Friday, July 08, 2016

Sterling, Castile, and Dallas TX

Alton Sterling
I have chosen not to post anything related to the shootings of Alton Sterling and Philando Castile, until now. I thought there was more than enough rhetoric and emotional rants being posted, especially on social media, and did not feel I needed to add my voice to that chorus. What is publicly known at this point looks like grossly excessive use of force by law enforcement. Is there any wonder that, in a nation where a wealthy white woman avoids being charged for clearly violating the law while simply being black means a large segment of the population is viewed with suspicion by police, blacks in this country not only don't believe they can receive justice but they also conclude that law
Philando Castile
enforcement believes they can take the lives of black Americans with impunity. Though I do not share their conclusion, I certainly understand it and how they arrived there. We can never know if Sterling and Castile would still be alive today if they were white but the fact that is even a possibility grieves my heart.

This morning, like many others, I am learning about the ambush and assassination of five Dallas Police Officers by snipers (yep...that's the term being correctly used in this instance) and seven others wounded. The images on television are just as shocking as the videos of Sterling and Castile! Details from Dallas are still forthcoming but we do know the police have three suspects in custody and so this story will continue to unfold. Some folks will focus on the shootings of Sterling and Castile mostly ignoring event in Dallas and while others will ignore the loss of these lives and focus on the murder of police in Dallas.

It is possible to be outraged by both the excessive use of force by members of law enforcement and to be supportive of our law enforcement community. This is not an either/or situation! This morning, there are now fourteen families in pain with seven grieving the loss of loved ones. While I do not see a moral equivalence between these events, the time for that debate is not now. Christians should be grieved by all of these events and clearly articulate that the love of Jesus Christ is the solution. However, before the message of the love of Christ is going to be received, it must be lived out (1 John 3:18).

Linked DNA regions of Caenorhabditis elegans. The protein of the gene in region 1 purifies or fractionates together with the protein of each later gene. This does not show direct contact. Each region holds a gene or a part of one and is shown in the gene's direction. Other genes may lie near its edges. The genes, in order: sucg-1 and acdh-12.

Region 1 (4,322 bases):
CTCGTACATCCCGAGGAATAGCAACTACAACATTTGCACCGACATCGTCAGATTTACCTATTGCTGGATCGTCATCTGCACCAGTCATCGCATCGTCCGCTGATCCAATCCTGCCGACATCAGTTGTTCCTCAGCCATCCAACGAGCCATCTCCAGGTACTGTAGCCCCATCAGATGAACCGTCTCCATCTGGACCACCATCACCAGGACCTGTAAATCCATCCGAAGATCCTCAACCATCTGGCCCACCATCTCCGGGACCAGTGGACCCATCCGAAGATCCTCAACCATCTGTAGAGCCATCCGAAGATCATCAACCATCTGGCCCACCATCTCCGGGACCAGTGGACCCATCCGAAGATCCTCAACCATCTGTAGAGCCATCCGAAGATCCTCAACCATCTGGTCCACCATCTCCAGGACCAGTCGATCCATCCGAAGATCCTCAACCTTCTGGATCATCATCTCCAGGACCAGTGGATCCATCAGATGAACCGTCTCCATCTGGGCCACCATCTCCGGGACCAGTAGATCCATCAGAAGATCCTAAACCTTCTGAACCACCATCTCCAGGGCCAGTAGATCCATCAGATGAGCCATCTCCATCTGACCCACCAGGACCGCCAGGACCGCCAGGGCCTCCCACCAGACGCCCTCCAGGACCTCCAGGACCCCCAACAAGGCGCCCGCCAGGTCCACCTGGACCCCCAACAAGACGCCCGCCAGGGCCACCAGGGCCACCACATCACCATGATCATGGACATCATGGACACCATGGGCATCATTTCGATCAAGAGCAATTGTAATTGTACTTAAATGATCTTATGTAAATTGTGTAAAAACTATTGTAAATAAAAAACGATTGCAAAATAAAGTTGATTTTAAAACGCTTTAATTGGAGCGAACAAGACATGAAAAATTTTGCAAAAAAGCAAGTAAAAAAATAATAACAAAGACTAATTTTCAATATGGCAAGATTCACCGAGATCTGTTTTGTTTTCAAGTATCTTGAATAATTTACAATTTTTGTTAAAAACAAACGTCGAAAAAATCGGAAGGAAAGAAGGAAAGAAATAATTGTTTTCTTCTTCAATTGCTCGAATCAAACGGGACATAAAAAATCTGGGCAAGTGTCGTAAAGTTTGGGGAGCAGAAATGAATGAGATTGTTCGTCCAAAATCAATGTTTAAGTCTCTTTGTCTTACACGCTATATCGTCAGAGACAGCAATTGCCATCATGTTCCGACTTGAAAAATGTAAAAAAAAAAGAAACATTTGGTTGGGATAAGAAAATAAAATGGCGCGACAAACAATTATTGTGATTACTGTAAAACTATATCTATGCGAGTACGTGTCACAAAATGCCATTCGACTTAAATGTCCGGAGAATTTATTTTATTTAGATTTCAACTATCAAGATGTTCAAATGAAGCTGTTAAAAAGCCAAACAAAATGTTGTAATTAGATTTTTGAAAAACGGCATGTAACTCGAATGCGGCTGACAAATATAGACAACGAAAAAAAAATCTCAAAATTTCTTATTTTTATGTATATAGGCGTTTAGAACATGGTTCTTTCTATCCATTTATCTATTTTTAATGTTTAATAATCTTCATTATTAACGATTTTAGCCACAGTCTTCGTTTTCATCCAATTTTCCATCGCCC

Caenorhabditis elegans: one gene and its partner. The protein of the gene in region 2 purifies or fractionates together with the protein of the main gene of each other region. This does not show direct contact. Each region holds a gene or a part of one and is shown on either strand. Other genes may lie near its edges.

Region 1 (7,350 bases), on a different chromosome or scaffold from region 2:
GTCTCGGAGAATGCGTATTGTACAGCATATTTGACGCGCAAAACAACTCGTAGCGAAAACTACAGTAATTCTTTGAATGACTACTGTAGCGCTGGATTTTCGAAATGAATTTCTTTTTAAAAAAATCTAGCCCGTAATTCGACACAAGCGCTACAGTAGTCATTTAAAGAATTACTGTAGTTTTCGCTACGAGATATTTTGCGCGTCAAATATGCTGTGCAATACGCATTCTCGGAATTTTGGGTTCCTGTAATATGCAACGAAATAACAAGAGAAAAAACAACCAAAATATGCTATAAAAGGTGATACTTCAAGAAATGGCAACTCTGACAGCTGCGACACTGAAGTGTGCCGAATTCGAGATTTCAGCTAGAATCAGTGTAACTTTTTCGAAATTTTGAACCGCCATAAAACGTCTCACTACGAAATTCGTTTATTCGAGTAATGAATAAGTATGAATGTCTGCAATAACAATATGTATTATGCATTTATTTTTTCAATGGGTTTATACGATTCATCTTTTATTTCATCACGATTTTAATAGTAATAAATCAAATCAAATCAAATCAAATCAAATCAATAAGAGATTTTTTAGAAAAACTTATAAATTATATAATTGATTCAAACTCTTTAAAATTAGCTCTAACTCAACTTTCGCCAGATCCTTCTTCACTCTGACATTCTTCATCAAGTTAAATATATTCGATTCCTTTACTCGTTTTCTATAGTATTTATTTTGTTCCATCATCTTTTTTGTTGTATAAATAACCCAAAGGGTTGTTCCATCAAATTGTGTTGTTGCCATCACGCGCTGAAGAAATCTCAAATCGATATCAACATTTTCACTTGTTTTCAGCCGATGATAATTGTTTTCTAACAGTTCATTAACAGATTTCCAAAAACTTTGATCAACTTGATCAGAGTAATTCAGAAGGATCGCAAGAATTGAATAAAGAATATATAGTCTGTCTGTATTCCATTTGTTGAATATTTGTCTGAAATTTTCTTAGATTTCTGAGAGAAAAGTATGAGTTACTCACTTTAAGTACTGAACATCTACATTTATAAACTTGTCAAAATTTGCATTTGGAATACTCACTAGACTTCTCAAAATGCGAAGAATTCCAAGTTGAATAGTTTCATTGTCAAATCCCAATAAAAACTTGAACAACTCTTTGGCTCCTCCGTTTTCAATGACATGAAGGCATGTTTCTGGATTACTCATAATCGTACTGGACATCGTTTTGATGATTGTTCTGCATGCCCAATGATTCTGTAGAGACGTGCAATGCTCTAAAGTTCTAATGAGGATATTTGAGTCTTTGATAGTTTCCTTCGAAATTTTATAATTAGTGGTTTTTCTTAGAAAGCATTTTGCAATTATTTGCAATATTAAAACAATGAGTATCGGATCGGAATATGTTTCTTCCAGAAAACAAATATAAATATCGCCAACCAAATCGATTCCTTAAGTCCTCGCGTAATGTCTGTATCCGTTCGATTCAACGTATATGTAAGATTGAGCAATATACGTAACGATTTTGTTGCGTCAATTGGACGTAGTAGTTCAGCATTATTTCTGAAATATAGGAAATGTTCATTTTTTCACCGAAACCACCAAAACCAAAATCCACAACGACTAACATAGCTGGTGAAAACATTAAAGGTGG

Rosalyn said...

Excellent Christopher. I agree with your words completely. But how do we change the situation on a national scale. Blacks and whites are still very segregated for the most part. It seems like we are living the 60s all over again. This week here in Atlanta they found the body of a young black man hanging in a Park. It has been ruled suicide, but I am not sure that the black community will accept that conclusion. We need real leadership and we don't have it. Very sad, My heart breaks for all those who have lost loved ones.

Christopher Sanchez said...

Ms. Rosalyn: Thanks for your encouragement and taking a moment to leave a comment. Most who visit here do not. I think the solution has to start in the pulpits and in the discipleship ministries of local churches across our nation. The leadership in the Southern Baptist Convention is trying to work towards racial reconciliation, which I support, but those efforts are being met with resistance. Sadly, Sunday remains the most segregated day of the week in the United States though this is changing.

Like you, my heart breaks over the loss of life we have seen this week and I have been praying earnestly for God to heal our land (2 Chronicles 7:14).